Poolsawat arrived with takeout boxes containing Thai barbecue ribs and Thai fried rice. Another box held a “dinosaur egg” – a hardboiled egg that’s fried and covered in a sweet sesame sauce.

Poolsawat hiked up his shorts and waded through the creek, holding the takeout boxes over his head. The cold water was hip-deep.

Poolsawat had already done them a favor by staying open late, Laiti said. The delivery was beyond expectations.

“He’d help anybody out. He’s just a really good positive attitude, just a good guy,” Laiti said. “He’s definitely a goofball character and the food he makes is great.”

Swollen creek not enough to halt food order

KDWN

FAIRBANKS, Alaska (AP) — A little thing like a flooded creek was not enough to keep an Alaska restaurant owner from delivering Thai ribs and fried rice to stranded customers over the weekend.

Anuson “Knott” Poolsawat, owner of Knott’s Take Out in North Pole, forded the swollen waters of Clear Creek to reach two customers stuck along the Richardson Highway, the Fairbanks Daily News-Miner (http://bit.ly/1yFoujf )

Mike Laiti and Brandon Borgens were completing a multi-day drive Saturday night up the Alaska Highway when they called in their order to the restaurant, which was near closing.

As they approached Clear Creek, they learned a sinkhole had developed from heavy rain near the creek. The state Department of Transportation closed the bridge.

Laiti called Poolsawat to cancel their order at the restaurant more than 25 miles away in North Pole.

“I called him and said, `Hey man, I can’t make it,’ and he said, `Not a problem, I’ll come cross the waters,'” Laiti said. “He called me and said, `Should I bring a boat?'”

Poolsawat arrived with takeout boxes containing Thai barbecue ribs and Thai fried rice. Another box held a “dinosaur egg” – a hardboiled egg that’s fried and covered in a sweet sesame sauce.

Poolsawat hiked up his shorts and waded through the creek, holding the takeout boxes over his head. The cold water was hip-deep.

Poolsawat had already done them a favor by staying open late, Laiti said. The delivery was beyond expectations.

“He’d help anybody out. He’s just a really good positive attitude, just a good guy,” Laiti said. “He’s definitely a goofball character and the food he makes is great.”

Swollen creek not enough to halt food order

KDWN

FAIRBANKS, Alaska (AP) — A little thing like a flooded creek was not enough to keep an Alaska restaurant owner from delivering Thai ribs and fried rice to stranded customers over the weekend.

Anuson “Knott” Poolsawat, owner of Knott’s Take Out in North Pole, forded the swollen waters of Clear Creek to reach two customers stuck along the Richardson Highway, the Fairbanks Daily News-Miner (http://bit.ly/1yFoujf )

Mike Laiti and Brandon Borgens were completing a multi-day drive Saturday night up the Alaska Highway when they called in their order to the restaurant, which was near closing.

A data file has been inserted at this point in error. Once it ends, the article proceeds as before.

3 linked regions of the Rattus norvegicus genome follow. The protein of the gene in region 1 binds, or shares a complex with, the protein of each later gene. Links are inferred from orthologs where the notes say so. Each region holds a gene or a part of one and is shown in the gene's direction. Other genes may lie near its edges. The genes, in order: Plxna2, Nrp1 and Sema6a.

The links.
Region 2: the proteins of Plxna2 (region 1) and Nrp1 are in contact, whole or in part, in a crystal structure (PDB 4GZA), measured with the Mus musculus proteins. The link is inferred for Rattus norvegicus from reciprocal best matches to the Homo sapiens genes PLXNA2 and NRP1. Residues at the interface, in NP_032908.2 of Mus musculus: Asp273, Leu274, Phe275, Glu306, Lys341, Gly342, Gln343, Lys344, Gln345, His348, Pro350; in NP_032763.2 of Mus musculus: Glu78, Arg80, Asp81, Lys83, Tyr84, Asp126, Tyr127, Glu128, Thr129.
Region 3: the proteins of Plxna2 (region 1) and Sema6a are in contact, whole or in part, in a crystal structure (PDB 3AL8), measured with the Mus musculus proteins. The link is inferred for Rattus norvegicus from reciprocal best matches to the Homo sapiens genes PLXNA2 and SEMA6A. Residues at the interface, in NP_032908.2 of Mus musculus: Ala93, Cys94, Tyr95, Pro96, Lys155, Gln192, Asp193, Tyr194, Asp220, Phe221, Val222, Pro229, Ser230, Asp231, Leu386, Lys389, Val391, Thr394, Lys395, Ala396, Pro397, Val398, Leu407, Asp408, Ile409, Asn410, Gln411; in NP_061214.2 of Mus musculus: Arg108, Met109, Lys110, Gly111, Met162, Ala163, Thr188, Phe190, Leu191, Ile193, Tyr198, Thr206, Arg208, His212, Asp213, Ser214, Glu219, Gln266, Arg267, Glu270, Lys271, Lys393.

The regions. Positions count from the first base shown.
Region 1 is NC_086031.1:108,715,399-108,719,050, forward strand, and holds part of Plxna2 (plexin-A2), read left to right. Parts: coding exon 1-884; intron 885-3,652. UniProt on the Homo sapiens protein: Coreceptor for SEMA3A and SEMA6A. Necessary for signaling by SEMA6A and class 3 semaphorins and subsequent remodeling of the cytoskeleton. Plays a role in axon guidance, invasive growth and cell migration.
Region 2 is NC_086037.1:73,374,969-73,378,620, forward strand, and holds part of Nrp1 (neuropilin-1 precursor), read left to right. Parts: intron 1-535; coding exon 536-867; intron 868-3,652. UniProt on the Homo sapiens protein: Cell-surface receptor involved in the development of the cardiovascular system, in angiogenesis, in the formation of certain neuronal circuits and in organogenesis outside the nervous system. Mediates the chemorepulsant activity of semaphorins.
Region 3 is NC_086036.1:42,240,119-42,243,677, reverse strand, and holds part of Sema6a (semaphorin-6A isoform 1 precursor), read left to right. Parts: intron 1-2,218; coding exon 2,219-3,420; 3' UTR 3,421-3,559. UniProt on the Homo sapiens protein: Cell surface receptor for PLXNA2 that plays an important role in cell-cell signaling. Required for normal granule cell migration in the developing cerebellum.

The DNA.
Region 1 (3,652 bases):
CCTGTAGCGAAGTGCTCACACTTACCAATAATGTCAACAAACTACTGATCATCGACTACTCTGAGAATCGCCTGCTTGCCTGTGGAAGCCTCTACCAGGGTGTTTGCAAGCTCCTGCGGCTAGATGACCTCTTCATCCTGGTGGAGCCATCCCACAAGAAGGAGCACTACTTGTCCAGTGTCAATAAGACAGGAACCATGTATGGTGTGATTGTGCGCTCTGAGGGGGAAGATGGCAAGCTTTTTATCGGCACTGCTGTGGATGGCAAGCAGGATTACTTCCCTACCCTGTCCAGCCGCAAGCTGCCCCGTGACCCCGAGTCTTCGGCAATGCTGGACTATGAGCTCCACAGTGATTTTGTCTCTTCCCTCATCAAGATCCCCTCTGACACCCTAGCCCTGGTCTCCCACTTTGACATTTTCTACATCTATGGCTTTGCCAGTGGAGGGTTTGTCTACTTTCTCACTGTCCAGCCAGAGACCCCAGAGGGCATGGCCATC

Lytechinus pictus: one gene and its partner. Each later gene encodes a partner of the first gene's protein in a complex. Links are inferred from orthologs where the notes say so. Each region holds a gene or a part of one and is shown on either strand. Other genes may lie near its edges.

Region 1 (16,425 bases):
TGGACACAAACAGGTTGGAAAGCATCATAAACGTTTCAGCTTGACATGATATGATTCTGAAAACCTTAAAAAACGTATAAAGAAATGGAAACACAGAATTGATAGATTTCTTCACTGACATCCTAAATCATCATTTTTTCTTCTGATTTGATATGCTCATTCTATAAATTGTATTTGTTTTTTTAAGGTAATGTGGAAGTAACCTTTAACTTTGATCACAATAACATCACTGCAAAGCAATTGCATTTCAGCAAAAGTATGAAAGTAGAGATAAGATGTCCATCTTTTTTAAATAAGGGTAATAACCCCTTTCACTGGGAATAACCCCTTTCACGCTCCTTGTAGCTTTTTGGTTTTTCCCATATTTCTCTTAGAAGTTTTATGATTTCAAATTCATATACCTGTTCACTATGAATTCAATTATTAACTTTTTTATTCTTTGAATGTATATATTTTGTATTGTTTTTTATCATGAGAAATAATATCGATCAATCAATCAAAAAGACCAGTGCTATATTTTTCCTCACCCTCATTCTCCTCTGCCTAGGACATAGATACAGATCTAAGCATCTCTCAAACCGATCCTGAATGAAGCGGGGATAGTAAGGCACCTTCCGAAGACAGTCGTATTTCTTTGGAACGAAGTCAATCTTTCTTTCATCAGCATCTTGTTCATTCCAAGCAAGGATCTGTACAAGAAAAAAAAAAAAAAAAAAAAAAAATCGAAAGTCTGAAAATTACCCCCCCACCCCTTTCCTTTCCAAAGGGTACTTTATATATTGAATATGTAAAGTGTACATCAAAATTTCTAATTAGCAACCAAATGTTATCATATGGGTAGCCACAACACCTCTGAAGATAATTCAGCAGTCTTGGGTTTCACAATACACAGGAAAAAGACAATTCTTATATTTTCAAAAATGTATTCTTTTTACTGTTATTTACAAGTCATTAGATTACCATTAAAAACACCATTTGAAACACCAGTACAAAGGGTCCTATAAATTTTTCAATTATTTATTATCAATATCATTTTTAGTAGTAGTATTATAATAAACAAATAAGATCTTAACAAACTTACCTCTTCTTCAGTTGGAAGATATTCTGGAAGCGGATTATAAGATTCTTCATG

As they approached Clear Creek, they learned a sinkhole had developed from heavy rain near the creek. The state Department of Transportation closed the bridge.

Laiti called Poolsawat to cancel their order at the restaurant more than 25 miles away in North Pole.

“I called him and said, `Hey man, I can’t make it,’ and he said, `Not a problem, I’ll come cross the waters,'” Laiti said. “He called me and said, `Should I bring a boat?'”

Poolsawat arrived with takeout boxes containing Thai barbecue ribs and Thai fried rice. Another box held a “dinosaur egg” – a hardboiled egg that’s fried and covered in a sweet sesame sauce.

Poolsawat hiked up his shorts and waded through the creek, holding the takeout boxes over his head. The cold water was hip-deep.

Poolsawat had already done them a favor by staying open late, Laiti said. The delivery was beyond expectations.

“He’d help anybody out. He’s just a really good positive attitude, just a good guy,” Laiti said. “He’s definitely a goofball character and the food he makes is great.”

Swollen creek not enough to halt food order

KDWN

FAIRBANKS, Alaska (AP) — The owner of an Alaska restaurant did not let flood waters keep him from delivering a weekend order.

Anuson “Knott” Poolsawat of Knott’s Take Out in North Pole forded a swollen creek to deliver Thai barbecue ribs and fried rice.

Mike Laiti (LEYE’-tee) and Brandon Borgens tell the Fairbanks Daily News-Miner (http://bit.ly/1yFoujf ) that they were completing a multi-day drive Saturday night up the Alaska Highway when they called in their order to the restaurant, which was near closing.

They had to call back to say floodwaters had created a sinkhole on the Richardson Highway and closed access to the Clear Creek Bridge.

Poolsawat’s response was to ask if he should bring a boat.

He drove more than 25 miles and waded through hip-deep creek water to complete the delivery.